One Month Ago, Dimon Called Critics Of Big Bank Trading ‘Infantile’ And ‘Nonfactual’

The fallout from JP Morgan’s $2 billion trading loss is continuing today with the news that three of the bank’s executives will exit the firm. CEO Jamie Dimon is in full disaster management mode, appearing on NBC’s Meet the Press yesterday to push back on claims that JP Morgan’s mess shows that there is still too much risk in the banking system.

Just last month, JP Morgan economist Blythe Masters insisted that the bank was not engaged in trading for its own benefit. Dimon meanwhile, was deriding the proponents of regulations to rein in risky trading as “infantile,” as the New York Times’ Gretchen Morgenson reported:

The loss, and the embarrassment it held for Jamie Dimon, the bank’s imperious chief executive, came just one month after a private dinner party in Dallas at which he assailed two respected public figures who have pushed for policies that would make banks like JPMorgan smaller and less risky.

One was Paul Volcker, the former Federal Reserve chairman, whose remedy for risky trading by too-big-to-fail banks is known as the Volcker Rule. The other was Richard W. Fisher, president of the Federal Reserve Bank of Dallas, who has also argued that large institutions should be slimmed down or limited in their risky trading practices. […]


During the party, Mr. Dimon took questions from the crowd, according to an attendee who spoke on condition of anonymity for fear of alienating the bank. One guest asked about the problem of too-big-to-fail banks and the arguments made by Mr. Volcker and Mr. Fisher.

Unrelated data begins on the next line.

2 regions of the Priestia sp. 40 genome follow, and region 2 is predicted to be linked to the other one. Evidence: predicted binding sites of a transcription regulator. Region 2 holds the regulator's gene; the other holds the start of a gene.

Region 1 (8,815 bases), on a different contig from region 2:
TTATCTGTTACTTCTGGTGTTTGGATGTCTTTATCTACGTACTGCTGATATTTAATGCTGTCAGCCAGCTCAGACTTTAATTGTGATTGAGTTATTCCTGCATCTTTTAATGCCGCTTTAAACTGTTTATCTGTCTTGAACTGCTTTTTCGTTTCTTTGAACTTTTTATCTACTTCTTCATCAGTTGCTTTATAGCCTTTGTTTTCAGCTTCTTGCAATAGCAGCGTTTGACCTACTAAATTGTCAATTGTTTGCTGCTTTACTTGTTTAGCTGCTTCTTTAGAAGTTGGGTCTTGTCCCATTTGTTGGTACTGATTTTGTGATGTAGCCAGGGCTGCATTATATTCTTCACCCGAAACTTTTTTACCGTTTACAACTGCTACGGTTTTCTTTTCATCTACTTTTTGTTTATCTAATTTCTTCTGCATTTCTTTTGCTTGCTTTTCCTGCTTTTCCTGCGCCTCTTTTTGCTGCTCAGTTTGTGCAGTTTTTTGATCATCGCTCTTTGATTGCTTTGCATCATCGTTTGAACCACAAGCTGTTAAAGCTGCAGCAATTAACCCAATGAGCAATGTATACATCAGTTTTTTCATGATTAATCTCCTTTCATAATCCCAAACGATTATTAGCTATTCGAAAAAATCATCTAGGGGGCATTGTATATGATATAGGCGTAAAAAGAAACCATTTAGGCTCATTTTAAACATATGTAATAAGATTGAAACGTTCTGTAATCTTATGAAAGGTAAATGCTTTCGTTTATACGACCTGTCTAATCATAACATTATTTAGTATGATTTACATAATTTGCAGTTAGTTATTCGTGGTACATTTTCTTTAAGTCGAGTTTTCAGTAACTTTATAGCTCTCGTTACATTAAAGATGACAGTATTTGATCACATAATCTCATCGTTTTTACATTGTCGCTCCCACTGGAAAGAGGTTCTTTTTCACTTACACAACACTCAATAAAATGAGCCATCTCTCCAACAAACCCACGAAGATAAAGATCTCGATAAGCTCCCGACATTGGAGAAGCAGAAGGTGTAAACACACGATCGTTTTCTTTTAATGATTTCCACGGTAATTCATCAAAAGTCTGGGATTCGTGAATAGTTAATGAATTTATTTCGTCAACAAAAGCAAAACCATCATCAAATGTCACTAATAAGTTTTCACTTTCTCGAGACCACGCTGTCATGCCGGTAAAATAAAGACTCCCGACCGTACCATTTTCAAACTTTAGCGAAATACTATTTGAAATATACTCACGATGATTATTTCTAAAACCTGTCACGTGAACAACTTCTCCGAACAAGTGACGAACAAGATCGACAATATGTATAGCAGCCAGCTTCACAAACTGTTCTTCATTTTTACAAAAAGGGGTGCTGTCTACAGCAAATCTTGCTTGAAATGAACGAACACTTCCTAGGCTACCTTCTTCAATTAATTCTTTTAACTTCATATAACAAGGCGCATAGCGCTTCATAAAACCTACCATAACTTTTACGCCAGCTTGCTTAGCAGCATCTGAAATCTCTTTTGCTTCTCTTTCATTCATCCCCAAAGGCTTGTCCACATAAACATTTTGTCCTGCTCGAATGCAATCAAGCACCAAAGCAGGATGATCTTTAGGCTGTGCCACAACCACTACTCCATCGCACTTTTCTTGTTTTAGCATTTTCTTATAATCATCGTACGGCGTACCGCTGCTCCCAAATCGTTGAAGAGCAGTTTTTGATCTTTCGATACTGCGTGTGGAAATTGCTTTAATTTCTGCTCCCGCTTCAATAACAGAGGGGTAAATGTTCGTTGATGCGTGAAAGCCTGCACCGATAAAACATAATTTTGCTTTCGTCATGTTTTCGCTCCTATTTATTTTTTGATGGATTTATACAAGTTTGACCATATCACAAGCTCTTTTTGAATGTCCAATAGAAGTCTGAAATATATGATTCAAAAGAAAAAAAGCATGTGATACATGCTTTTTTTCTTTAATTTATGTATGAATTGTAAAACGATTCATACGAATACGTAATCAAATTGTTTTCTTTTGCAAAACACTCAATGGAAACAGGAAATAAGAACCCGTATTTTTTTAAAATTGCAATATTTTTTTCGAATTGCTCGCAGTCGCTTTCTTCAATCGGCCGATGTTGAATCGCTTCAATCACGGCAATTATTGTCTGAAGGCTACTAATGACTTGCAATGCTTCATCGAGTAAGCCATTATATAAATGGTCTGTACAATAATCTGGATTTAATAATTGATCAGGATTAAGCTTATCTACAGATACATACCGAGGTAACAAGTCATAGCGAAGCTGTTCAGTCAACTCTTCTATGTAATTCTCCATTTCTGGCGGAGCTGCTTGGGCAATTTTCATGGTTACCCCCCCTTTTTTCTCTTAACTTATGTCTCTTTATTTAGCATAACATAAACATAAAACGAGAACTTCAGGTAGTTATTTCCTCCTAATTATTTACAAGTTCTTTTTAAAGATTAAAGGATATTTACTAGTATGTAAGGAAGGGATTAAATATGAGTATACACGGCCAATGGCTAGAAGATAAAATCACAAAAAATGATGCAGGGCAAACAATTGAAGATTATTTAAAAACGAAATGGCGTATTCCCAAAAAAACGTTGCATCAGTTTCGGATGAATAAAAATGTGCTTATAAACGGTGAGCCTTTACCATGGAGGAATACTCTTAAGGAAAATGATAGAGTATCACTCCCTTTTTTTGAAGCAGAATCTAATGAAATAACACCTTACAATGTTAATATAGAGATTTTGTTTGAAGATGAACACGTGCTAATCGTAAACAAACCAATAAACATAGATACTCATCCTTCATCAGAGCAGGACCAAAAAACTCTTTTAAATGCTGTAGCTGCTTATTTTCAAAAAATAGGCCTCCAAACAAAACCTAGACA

Mr. Dimon responded that he had just two words to describe them: “infantile” and “nonfactual.”

Not only has JP Morgan belittled those trying to ensure that the nation’s biggest banks can’t threaten the economy with their risky trading, but it has actively lobbied to water down new rules governing these trades. And Dimon is still claiming that the Volcker Rule, meant to prevent banks from trading for their own account with taxpayer-backed dollars, is unnecessary. But as Businessweek’s economic editor, Peter Coy, wrote:

The need for a risk-reducing rule something like the Volcker Rule is obvious. Banks have a special obligation to avoid risk because their failure can drag down the entire economy. JPMorgan is able to borrow cheaply because lenders understand that the federal government will not let it default. In fact, it has been officially declared “too big to fail.” In return for the trampoline of taxpayer dollars — once implicit, now explicit — JPMorgan and other too-big-to-fail banks have no choice but to accept some constraints on their freedom of action.

But it sure doesn’t seem like Dimon will be swayed by that argument anytime soon.